Faith

Faith is Far More Than a Meme

Online generalizations are dangerous when it comes to religion

Social media and religion don’t always mix. It can be particularly frustrating for people of faith to come across ridiculous memes that take scripture or theology out of context, and present it as dogma.

For example, one meme involving comedian Stephen Colbert goes like this: “If this is going to be a Christian nation that doesn’t help the poor, either we have to pretend that Jesus was just as selfish as we are, or we’ve got to acknowledge that He commanded us to love the poor and serve the needy without condition and then admit that we just don’t want to do it.”

“Blessed is he who considers the poor; the Lord will deliver him in time of trouble.”

To the surprise of nobody, Colbert’s statement completely ignores the reality of just how much is done for the poor and needy by Christians in this country.

There are numerous passages in the Bible that speak directly to Christians helping those in need.

Deuteronomy 15:7-9 says, “If there is a poor man with you, one of your brothers, in any of your towns in your land which the Lord your God is giving you, you shall not harden your heart, nor close your hand from your poor brother; but you shall freely open your hand to him, and shall generously lend him sufficient for his need in whatever he lacks.”

Do you support individual military members being able to opt out of getting the COVID vaccine?

By completing the poll, you agree to receive emails from LifeZette, occasional offers from our partners and that you've read and agree to our privacy policy and legal statement.

Psalm 41:1 says, “Blessed is he who considers the poor; The Lord will deliver him in time of trouble.” Not only is helping the poor a good thing, but this verse explicitly says the Lord will assist those who offer help when they themselves are in need.

Luke 6:38 adds to this concept, and in fact, says God will give back to those who give of themselves. The text is broad, in that it speaks to giving of oneself in all respects, not just to the poor. Yet in context, the inference does not change.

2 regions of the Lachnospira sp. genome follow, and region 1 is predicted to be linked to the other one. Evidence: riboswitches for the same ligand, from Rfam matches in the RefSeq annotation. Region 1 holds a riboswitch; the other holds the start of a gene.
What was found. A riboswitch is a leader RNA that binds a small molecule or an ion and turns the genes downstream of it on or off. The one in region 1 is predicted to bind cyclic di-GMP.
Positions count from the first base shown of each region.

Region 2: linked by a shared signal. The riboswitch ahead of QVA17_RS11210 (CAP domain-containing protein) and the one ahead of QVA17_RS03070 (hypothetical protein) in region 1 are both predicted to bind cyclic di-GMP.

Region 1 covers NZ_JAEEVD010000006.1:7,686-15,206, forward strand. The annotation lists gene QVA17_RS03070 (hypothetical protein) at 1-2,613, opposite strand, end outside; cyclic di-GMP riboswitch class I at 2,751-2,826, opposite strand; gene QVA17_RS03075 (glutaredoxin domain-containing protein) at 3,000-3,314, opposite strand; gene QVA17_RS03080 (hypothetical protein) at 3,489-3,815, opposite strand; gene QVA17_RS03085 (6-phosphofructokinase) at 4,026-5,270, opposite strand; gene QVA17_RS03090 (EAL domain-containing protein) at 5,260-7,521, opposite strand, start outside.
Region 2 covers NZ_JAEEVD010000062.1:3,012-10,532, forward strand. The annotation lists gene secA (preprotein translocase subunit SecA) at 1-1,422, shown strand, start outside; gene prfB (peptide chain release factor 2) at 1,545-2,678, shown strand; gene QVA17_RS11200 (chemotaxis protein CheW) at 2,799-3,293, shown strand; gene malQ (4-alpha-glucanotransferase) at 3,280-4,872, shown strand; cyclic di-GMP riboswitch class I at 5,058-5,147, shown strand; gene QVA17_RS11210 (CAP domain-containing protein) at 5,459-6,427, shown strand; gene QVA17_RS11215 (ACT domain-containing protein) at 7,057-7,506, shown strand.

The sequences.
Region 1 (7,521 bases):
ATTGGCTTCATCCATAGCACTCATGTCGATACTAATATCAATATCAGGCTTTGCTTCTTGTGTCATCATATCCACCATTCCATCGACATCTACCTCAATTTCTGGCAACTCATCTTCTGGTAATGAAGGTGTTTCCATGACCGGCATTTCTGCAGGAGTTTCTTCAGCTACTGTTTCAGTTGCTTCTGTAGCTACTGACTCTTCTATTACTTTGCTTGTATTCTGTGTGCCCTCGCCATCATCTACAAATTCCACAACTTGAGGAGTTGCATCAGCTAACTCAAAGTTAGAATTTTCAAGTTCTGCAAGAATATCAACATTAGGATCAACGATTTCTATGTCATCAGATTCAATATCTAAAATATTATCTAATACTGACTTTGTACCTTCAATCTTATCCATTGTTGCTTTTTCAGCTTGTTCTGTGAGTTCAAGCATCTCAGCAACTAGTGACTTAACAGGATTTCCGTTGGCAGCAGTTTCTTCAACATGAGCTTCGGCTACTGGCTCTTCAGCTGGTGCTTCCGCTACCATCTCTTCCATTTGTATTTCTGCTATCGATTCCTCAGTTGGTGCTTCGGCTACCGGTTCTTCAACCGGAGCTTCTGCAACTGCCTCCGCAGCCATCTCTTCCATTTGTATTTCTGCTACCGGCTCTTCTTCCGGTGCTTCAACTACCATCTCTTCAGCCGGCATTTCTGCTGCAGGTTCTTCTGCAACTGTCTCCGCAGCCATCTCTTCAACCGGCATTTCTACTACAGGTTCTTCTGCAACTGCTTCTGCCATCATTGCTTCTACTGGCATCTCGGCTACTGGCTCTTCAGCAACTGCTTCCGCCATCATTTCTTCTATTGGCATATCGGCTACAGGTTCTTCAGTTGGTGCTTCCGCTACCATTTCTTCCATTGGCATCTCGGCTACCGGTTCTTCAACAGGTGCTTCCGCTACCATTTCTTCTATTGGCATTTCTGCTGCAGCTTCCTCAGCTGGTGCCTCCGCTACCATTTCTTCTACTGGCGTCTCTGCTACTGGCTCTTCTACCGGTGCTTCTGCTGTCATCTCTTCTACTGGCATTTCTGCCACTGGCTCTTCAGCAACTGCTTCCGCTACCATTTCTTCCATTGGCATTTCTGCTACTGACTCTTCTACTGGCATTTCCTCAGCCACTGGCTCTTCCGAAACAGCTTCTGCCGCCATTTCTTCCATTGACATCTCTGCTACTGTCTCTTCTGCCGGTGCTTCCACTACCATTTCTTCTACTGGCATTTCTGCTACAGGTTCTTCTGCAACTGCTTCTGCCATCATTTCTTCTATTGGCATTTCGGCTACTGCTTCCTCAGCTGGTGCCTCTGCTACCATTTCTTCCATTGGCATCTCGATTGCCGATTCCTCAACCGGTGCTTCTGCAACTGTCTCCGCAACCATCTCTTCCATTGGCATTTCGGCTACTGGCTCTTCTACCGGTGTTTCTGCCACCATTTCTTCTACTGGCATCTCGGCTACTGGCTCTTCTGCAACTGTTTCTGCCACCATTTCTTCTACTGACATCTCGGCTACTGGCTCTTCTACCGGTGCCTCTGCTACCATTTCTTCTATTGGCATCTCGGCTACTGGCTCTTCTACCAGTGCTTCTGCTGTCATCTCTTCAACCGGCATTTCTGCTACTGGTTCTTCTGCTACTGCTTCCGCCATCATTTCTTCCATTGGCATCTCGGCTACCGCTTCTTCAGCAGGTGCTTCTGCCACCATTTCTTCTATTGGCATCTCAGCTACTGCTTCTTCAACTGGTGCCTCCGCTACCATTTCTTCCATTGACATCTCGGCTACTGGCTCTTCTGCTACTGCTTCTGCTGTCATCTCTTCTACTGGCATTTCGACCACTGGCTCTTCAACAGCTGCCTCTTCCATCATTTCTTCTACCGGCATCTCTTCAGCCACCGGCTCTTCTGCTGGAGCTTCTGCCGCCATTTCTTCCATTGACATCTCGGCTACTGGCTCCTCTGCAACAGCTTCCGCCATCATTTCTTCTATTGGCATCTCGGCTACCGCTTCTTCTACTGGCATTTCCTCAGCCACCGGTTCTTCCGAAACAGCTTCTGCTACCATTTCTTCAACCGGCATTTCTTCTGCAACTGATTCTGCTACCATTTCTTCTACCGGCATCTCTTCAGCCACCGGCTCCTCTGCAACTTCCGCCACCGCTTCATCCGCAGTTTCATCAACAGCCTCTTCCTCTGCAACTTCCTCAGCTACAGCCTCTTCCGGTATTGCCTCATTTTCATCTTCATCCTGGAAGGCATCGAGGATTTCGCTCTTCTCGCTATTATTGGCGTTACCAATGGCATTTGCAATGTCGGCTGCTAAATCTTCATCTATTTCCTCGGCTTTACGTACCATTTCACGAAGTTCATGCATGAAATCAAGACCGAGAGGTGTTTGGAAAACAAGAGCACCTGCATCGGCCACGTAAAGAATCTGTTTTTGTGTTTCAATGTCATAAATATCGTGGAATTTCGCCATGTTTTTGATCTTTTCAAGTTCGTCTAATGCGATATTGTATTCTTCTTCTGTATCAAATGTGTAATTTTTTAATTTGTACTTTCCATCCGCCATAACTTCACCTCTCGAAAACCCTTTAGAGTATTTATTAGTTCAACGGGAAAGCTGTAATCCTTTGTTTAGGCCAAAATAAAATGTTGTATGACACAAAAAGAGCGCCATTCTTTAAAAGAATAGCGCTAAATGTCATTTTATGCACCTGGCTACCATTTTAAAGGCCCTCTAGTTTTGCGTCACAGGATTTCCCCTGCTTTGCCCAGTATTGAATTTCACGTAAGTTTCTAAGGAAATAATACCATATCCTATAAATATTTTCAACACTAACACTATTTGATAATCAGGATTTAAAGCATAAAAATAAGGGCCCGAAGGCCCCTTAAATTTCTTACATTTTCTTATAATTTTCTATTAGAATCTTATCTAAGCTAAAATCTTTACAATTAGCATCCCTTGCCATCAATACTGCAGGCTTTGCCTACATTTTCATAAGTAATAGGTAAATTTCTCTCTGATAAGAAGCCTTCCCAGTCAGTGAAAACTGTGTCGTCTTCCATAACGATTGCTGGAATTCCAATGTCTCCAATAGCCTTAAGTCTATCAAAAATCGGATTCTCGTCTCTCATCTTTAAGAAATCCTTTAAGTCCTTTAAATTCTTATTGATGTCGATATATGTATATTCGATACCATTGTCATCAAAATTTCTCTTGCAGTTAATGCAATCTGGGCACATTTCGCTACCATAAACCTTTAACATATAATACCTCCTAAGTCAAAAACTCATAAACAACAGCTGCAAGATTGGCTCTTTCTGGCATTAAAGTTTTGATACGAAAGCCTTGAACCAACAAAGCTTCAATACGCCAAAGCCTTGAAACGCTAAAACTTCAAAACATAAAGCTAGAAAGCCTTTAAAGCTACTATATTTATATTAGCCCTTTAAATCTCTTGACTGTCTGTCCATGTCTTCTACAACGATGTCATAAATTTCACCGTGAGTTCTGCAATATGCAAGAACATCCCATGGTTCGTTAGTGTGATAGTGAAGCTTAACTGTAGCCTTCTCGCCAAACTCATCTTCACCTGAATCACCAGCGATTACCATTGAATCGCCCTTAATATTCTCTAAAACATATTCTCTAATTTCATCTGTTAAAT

“Give, and it will be given to you; a good measure — pressed down, shaken together, and running over — will be poured into your lap. For with the measure you use, it will be measured back to you.”

However, it is Matthew 19 that takes the matter up directly with Jesus. It tells the story of a rich man who asks Jesus how he may enter the Kingdom of God. Jesus tells him to “sell everything you have and give to the poor, and you will have treasure in heaven. Then come, follow Me.” Yet the man had great wealth and “was saddened by these words and went away in sorrow.” He couldn’t give up all his wealth, despite the promise of the rewards to come.

Related: That Sunday Sermon May Not Be Spiritual

Some may take issue with a literal interpretation of the text. Giving up all of one’s possessions is not practical in modern society, lest one end up just as poor.

What Jesus is communicating is that wealth is ultimately of no value — that one could give up everything and give it to the poor — because the Kingdom of God has infinite value.

One need not give up everything to help the poor. However, Christians do help the poor, as do those who are Jewish, Hindu, Buddhist, and so on. We do help the poor.

The extent to which this nation helps the poor should, in fact, embarrass people like Colbert. The National Philanthropic Trust says that Americans gave $373 billion to charity in 2015, of which $268 billion was contributed by individuals. Corporations gave $18.5 billion, and $57 billion came from foundations.

Related: Putting Our Money Where Our Faith Is

Think about that — $268 billion in gifts from individuals in this country alone, or about $3,000 per person. Over 98 percent of wealthy individuals contributed as well, so perhaps those calling for higher taxes on “the rich” should think what that might do to charitable giving.

Thirty-two percent of charity goes to religious institutions, of which large amounts are subsequently delivered to the poor. Twelve percent goes to human services, 8 percent to health, 7 percent for public-society benefit. In fact, the most popular charitable cause for all households was for basic social services.

Colbert may be shocked to learn that, according to Connected To Give (a consortium of charities), 65 percent of religious individuals give to charity. Less than half of those who didn’t attend faith services gave at all. Perhaps Colbert should also criticize those in his own ideological backyard. For years, Republicans have not only repeatedly given far more to charity than Democrats — they are the most generous in the world.

Sorry, Colbert, but America does serve the needy without condition. Many people don’t admit it, though, and that’s because Jesus also teaches that doing so is prideful. Maybe Colbert should consider not issuing press releases every time he makes a gift.

Join the Discussion

Comments are currently closed.